While the EU puts together an initial response to the challenge of Chinese investments and infrastructure ownership in Europe, Italy and France this week signaled sovereign decisions to shape their own approaches within the evolving context.
Two articles in the EUObserver published this week provide insights into the priorities of the leadership of each country.
With regard to Italy, the Chinese have their first EU participant in their global “silk road” initiative.
In an article by Mads Frese and published on March 22, 2019, the Italian position on the silk road initiative was discussed.
During Xi Jinping’s visit to Rome the Italian government will sign a Memorandum of Understanding (MoU) about its participation in China’s ambitious One Belt, One Road, also known as the Belt and Road Initiative (BRI), which aims to create an intercontinental infrastructure connecting Asia with Africa, the Middle East, Latin America and Europe.
Consequently, Washington has put a lot of pressure on Rome not to sign, primarily citing security issues related to digital infrastructure.
According to Lucio Carracciolo, director of the geopolitical magazine Limes, Italy has thus, “without even noticing”, ended up “in the ring where the US and China are competing for the World Heavyweight Championship”.
Later in the week, the Chinese leader was in Paris meeting with President Macron. He was not seen wearing a yellow jacket.
In an article by Andrew Rettman, published on March 26, 2019, entitled “France Takes Chinese Billions Despite EU Concerns,” underscores the tight rope act which President Macron is playing with regard to China.
France has signed €40bn of business deals with China, despite concerns on strategic investment and human rights abuse.
The bulk of the new deals, worth €30bn, were in the form of 300 airplanes to be sold by European firm Airbus to China Aviation Supplies Holding Company, while the rest covered energy, transport, and food.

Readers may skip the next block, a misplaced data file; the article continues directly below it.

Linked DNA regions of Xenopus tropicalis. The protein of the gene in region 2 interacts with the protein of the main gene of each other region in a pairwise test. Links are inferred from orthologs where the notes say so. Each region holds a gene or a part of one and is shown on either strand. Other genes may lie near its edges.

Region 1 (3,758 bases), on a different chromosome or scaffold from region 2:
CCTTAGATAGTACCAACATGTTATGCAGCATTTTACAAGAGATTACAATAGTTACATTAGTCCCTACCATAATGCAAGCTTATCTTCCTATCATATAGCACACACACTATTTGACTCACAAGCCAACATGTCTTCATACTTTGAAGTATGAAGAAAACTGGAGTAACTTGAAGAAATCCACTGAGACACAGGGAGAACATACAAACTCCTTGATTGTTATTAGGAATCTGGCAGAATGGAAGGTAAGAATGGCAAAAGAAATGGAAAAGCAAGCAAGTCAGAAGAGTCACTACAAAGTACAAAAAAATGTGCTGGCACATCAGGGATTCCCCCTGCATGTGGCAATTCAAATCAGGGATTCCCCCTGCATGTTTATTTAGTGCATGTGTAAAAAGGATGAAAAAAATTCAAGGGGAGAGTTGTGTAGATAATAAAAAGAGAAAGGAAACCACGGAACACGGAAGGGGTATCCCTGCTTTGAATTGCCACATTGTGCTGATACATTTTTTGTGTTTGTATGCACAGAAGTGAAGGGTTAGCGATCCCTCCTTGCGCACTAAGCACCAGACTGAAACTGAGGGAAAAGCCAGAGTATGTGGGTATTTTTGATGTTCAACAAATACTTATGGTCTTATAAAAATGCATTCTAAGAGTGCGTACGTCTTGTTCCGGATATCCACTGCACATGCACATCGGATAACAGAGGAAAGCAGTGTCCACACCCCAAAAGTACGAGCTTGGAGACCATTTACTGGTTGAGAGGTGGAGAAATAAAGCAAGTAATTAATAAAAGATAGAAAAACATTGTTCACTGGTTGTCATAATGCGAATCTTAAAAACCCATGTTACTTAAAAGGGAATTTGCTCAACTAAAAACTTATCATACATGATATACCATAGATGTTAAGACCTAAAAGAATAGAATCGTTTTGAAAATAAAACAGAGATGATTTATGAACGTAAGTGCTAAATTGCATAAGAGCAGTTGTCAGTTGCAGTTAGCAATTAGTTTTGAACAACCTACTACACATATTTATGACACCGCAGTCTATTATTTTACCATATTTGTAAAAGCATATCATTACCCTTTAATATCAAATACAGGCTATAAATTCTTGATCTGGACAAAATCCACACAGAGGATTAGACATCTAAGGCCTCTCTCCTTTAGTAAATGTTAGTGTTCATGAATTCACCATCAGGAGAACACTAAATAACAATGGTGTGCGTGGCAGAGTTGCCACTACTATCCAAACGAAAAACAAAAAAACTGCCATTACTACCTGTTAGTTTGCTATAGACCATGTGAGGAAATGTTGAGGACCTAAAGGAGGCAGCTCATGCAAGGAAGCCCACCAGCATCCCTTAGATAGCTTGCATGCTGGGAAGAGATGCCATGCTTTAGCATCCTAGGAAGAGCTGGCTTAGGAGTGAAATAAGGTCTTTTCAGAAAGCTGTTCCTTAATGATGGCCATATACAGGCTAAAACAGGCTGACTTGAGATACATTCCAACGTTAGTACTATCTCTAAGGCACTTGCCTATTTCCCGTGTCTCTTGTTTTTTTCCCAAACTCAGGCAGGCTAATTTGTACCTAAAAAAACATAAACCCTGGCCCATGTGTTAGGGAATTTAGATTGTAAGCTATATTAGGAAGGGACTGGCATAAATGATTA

French president Emmanuel Macron and Chinese president Xi Jinping announced the moves at a bilateral meeting in France on Monday (25 March).
They will meet again in an enlarged format with German chancellor Angela Merkel and European Commission president Jean-Claude Juncker also in France on Tuesday….
The wave of Chinese investment, which had so far focused on poorer central European states, has raised alarm in Europe that China’s acquisition of sensitive assets, such as commercial ports, or involvement in high-end IT projects, such as 5G telecoms networks, posed strategic, intellectual property, and security threats to the EU.
“If some countries believe that they can do clever business with the Chinese, then they will be surprised when they wake up and find themselves dependent,” German foreign minister Heiko Maas warned on Sunday.
Gunther Oettinger, Germany’s EU commissioner, also voiced concern the same day that, soon, “in Italy and other European countries, infrastructure of strategic importance like power networks, rapid rail lines or harbours [will] no longer be in European, but in Chinese hands”
Meanwhile, the same French government is working with Australia to build a new generation of submarines whose clear focus is upon the Chinese military push out into the Pacific.
Italian and French actions do raise concerns at the EU level, notably with a new effort being launched to raise not just awareness of Chinese investments but also the question of infrastructure controls.
The featured photo shows the French and Chinese leaders ate dinner with their wives, prior to announcing business deals in Paris (Photo: elysee.fr)